My first-ever solo race, and the first time I ran a sub30 5k.
Looking back, I realize now that I've conquered a lot of my fears. Maybe I'm teaching my heart to be more daring, and with each new conquest and victory comes a little more bravery.
Matt was the one who prompted me to take my Birthright trip to Israel before I aged out of the program. (Come to think of it, he was also behind getting me to study abroad.) Here I am with my cohort excavating underground ruins.
Running has something to do with it too, I think. After all, every time I set a foot over the starting line of a race, I'm facing that evil little voice in my head that tells me I'll never be a runner. It was right for a long time, but it hasn't been right in years.
It may not seem as scary as traveling the world, but choosing to go to grad school was a major leap of faith...And for an introvert like me, teaching takes courage every day.
Running builds confidence like few other sports can. It forces me to look doubt in the eye and steamroll right over it. It has taught me that my mind is strong and that my body can accomplish great things.
Ziplining in the rainforests of Panama.
The greatest thing about conquering fear and teaching my heart to be more daring is that it's keeping me active. When we live in fear - of ourselves, what others will think, of the world at large, whatever - we tend to hide in safe spaces. Safe spaces rarely get us moving.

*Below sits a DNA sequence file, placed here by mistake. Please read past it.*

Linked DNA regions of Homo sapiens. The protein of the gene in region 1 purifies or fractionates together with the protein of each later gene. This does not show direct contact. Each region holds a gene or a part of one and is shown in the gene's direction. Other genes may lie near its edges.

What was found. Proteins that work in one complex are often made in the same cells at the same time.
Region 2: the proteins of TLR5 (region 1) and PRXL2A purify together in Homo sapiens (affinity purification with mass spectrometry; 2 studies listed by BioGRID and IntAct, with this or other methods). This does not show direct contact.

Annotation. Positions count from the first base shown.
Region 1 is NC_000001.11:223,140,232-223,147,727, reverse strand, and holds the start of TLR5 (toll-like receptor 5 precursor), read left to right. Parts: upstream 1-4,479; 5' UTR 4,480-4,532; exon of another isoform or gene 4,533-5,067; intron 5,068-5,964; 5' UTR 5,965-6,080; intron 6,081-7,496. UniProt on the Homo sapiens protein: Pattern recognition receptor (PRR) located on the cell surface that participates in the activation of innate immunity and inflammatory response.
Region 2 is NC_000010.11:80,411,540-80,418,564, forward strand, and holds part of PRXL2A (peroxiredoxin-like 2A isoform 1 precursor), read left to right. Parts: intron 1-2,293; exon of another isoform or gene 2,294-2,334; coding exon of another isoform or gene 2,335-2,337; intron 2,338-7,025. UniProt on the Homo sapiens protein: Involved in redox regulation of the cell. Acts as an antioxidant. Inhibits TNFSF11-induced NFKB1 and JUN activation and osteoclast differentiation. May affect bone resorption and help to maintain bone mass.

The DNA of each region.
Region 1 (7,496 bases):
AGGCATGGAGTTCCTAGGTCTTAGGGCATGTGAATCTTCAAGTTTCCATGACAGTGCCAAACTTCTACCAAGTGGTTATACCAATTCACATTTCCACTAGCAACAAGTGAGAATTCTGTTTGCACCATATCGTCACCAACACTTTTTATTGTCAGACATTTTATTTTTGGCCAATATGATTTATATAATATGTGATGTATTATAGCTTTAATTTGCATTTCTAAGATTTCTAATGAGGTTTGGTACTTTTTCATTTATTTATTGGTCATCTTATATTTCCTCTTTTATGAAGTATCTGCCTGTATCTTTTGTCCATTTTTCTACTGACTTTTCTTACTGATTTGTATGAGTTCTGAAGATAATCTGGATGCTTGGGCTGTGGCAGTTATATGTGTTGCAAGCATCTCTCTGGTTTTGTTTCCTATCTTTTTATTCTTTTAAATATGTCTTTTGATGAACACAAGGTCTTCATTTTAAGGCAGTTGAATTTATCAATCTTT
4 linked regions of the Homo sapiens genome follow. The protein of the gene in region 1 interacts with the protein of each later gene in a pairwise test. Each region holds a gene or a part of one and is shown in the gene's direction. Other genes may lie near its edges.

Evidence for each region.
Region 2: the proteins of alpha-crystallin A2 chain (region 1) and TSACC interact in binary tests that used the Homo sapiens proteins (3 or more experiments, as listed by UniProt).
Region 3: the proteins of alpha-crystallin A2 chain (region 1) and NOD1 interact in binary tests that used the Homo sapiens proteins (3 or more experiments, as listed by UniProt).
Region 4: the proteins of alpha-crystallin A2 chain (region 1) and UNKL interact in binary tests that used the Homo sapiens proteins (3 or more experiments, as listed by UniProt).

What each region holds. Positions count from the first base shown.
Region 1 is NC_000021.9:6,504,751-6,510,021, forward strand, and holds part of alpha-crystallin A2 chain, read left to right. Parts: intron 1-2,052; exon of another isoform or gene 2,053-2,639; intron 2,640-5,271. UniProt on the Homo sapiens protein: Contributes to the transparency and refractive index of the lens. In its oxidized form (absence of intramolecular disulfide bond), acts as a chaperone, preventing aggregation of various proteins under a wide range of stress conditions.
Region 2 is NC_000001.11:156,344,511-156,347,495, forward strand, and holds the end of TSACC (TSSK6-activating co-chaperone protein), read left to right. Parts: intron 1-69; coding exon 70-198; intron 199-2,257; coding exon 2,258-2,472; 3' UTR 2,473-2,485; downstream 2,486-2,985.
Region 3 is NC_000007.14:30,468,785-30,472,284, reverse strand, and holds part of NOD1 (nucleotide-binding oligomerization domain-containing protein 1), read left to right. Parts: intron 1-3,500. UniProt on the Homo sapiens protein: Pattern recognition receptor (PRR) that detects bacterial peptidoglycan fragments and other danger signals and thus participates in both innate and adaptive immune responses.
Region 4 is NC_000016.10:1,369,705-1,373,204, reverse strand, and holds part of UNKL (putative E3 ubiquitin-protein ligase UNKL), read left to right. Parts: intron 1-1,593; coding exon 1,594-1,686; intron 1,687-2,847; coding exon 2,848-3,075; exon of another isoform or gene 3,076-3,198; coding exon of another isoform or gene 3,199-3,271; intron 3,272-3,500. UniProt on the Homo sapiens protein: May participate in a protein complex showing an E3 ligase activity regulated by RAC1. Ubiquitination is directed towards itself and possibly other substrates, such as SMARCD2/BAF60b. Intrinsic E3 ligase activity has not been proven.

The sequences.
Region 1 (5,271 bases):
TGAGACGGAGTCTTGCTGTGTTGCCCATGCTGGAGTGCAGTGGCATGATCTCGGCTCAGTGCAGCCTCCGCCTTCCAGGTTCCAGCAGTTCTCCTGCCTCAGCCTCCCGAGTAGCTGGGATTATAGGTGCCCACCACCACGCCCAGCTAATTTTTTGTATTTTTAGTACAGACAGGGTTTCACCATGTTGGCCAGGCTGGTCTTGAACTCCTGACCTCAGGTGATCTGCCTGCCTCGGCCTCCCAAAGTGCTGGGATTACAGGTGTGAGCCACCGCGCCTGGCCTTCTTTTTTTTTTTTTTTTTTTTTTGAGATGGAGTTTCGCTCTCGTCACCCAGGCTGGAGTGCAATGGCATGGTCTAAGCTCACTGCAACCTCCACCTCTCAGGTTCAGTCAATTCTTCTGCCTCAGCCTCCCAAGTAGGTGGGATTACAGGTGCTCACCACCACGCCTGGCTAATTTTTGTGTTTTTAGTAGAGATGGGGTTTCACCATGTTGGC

Hiking up Grandfather Mountain in North Carolina.
Climbing rock faces in Leo Carillo, California.
My initial response may still be "no", but at least now I know that "no" is often a lie. Slowly, "no" is becoming "maybe." I hope in the future, my first response to risks and adventures is a resounding and confident "YES!"

Learning to be daring has taught me that I'm not made of glass, that life can be bigger and more enjoyable than I'd ever thought possible, and that if you fake it 'til you feel it, eventually daring will come.

What's the biggest risk you've ever taken?
Are you a naturally daring person?
What has running given you the confidence to do?


Wednesday, November 13, 2013

After A Race

I don't know about you guys, but after a big race I get re-bitten by the running bug. Training can really burn a runner out, but once the race is over, the high comes back with a vengeance.

Of course, if you're me, you're going to be really diligent about resting this time around, especially because of that damn lingering cold. So how do I satisfy my running urges?
First red cup of the season: egg nog latte! And they actually spelled my name right!
I splurge on expensive coffee and go shopping.
I'm so glad they finally make this in a roll-on! I also spent quality time with a heating pad, tennis ball, and foam roller.